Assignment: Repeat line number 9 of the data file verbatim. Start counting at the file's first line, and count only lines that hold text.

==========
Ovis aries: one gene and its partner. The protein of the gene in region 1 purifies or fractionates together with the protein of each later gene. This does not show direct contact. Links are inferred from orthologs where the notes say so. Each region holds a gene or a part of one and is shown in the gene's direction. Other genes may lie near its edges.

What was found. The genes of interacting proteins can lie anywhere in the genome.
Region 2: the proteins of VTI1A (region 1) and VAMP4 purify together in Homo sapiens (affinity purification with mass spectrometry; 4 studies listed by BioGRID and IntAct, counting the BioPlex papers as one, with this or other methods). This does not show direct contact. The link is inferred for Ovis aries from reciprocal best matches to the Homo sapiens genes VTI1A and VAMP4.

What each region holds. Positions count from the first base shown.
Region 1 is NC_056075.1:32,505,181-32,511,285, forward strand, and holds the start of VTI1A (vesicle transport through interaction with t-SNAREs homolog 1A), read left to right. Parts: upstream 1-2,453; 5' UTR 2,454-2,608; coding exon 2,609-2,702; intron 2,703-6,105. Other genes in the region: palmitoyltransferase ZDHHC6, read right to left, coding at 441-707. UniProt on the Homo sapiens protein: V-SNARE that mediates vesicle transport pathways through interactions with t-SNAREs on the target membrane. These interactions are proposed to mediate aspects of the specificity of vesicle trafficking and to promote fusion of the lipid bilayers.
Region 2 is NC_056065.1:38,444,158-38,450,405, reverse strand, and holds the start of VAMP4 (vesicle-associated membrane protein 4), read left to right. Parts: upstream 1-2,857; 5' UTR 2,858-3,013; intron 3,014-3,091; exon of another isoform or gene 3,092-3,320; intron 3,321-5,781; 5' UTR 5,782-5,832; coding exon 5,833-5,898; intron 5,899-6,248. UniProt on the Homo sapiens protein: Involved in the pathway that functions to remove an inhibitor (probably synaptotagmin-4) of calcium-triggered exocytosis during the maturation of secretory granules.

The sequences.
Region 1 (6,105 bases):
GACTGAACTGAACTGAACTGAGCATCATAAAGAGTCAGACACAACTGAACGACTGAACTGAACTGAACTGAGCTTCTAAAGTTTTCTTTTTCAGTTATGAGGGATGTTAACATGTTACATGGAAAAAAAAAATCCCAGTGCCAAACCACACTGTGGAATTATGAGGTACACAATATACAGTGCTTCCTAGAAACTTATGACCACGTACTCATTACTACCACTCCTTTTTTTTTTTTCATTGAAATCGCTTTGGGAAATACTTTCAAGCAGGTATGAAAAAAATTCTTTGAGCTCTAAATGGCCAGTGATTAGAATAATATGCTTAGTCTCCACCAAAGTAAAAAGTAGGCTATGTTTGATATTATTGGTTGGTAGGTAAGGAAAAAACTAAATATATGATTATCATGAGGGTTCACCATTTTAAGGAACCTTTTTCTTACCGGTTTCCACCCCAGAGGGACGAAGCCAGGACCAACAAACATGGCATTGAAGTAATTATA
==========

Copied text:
GACTGAACTGAACTGAACTGAGCATCATAAAGAGTCAGACACAACTGAACGACTGAACTGAACTGAACTGAGCTTCTAAAGTTTTCTTTTTCAGTTATGAGGGATGTTAACATGTTACATGGAAAAAAAAAATCCCAGTGCCAAACCACACTGTGGAATTATGAGGTACACAATATACAGTGCTTCCTAGAAACTTATGACCACGTACTCATTACTACCACTCCTTTTTTTTTTTTCATTGAAATCGCTTTGGGAAATACTTTCAAGCAGGTATGAAAAAAATTCTTTGAGCTCTAAATGGCCAGTGATTAGAATAATATGCTTAGTCTCCACCAAAGTAAAAAGTAGGCTATGTTTGATATTATTGGTTGGTAGGTAAGGAAAAAACTAAATATATGATTATCATGAGGGTTCACCATTTTAAGGAACCTTTTTCTTACCGGTTTCCACCCCAGAGGGACGAAGCCAGGACCAACAAACATGGCATTGAAGTAATTATA